Want a Schedule?

I’ll share mine with you, as long as you realize it might not be the best schedule for your situation. This is a short book, but I didn’t spread it out evenly. Because I knew my son had a paper due in December, and I also wanted him to have plenty of practice time in the latter half of the school year, I front-loaded the schedule.

Just fill out the form below to get my reading schedule for The Lively Art of Writing:

Enjoy!

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6 Comments

  • Reply Stephanie July 15, 2019 at 12:57 pm

    I am using The Lively Art of Writing for my child this fall and would like to look over a sample schedule.

    • Reply Brandy Vencel July 15, 2019 at 4:44 pm

      Just fill out the form on the page and it’ll send you one via email. 🙂

  • Reply Noel May 15, 2019 at 9:30 am

    I used The Lively Art of Writing as the basis of an ESL college course. I love this book. It is clear, concise, and very easy to implement. I am actually very fond of essays; it is a contained form that requires thinking. In a Russian public education, none of my students could think- asked why something was the best, they told me, “Because I like it.” By putting them through a semester of essays, I was able to actually get some rational thought. It made further instruction much easier.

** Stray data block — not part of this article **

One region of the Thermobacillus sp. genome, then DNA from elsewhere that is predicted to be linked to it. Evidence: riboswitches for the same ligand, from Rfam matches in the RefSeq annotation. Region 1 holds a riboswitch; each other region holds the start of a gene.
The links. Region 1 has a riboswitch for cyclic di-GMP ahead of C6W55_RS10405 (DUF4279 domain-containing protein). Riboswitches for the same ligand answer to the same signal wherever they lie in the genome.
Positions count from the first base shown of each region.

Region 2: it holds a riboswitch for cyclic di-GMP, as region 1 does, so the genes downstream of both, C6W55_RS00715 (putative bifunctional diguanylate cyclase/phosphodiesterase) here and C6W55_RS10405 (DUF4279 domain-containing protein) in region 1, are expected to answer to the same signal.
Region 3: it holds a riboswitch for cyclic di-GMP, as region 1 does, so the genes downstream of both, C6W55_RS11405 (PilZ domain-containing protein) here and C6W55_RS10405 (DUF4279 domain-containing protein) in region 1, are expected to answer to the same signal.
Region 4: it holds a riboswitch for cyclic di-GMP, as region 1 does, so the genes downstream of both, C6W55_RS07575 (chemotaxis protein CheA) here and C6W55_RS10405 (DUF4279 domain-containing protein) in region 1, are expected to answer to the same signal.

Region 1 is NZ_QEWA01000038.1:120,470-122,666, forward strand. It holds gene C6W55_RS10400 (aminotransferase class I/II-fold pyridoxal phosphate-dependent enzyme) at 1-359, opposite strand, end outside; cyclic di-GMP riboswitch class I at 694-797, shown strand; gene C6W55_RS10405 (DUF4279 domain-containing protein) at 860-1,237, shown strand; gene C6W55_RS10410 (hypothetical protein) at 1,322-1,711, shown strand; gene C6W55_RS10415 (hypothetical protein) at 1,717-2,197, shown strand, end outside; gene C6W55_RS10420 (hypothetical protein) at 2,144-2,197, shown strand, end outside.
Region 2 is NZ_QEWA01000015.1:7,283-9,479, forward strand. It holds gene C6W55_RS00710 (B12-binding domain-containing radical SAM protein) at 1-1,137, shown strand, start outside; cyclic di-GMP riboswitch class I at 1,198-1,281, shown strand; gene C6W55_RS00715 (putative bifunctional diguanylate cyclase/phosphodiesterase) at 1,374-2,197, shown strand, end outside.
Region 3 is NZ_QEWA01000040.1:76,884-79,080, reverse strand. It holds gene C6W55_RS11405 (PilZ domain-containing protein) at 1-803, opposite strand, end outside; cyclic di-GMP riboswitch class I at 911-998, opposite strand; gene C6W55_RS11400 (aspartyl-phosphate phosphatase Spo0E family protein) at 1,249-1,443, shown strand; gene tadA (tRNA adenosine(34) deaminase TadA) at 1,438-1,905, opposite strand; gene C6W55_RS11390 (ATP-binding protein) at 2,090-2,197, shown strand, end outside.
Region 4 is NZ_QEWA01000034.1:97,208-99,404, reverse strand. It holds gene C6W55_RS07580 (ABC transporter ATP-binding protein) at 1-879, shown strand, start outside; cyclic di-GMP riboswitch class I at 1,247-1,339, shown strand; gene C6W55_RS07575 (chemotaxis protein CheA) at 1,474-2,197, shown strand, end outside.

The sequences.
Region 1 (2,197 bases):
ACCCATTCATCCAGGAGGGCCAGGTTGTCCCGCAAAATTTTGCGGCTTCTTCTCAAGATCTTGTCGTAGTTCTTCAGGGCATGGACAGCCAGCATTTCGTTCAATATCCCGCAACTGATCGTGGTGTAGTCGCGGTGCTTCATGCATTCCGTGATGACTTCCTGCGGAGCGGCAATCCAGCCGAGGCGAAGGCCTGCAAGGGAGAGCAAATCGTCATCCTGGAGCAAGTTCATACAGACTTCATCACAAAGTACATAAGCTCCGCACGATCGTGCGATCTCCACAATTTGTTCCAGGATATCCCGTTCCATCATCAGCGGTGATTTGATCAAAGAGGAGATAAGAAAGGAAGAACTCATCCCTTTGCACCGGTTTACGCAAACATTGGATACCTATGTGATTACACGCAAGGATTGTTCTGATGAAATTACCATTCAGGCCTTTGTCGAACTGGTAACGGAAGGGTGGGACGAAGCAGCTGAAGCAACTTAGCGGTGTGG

• Reply Brandy Vencel May 15, 2019 at 10:24 am

      Oh, I love your thoughts here! I’m realizing more and more that to make my children better writers I have to work with them on their thinking. ♥

      Just to clarify: I don’t dislike essays in general — I completely agree with you that it’s a wonderful form. I just don’t like the *five paragraphs* formula.

      • Reply Noel Lokaychuk May 15, 2019 at 12:03 pm

        I don’t think it should always be five paragraphs, but I think it has its values for three reasons:
        1. It’s a manageable bite for non-writers- “Hey, it’s only 5 paragraphs!”
        2. It’s formulaic for beginning writers, one point per paragraph
        3. It’s good discipline to learn to distill your thoughts/writing to only 5 paragraphs.
        Personally, I struggle with limiting myself so I appreciate having to be concise! For my students- particularly those with special needs- the formula has made it less intimidating.

        • Reply Brandy Vencel May 16, 2019 at 5:20 pm

          Ah. Your thoughts are interesting to me! And I think perhaps the difference here is the Charlotte Mason approach? Because we teach formal writing later, we never teach non-writers. Our students are expected to be fluently writing narrations every day long before they learn to write an essay.

          Or maybe it’s just that my great fear is producing a permanently stilted writing style? 😉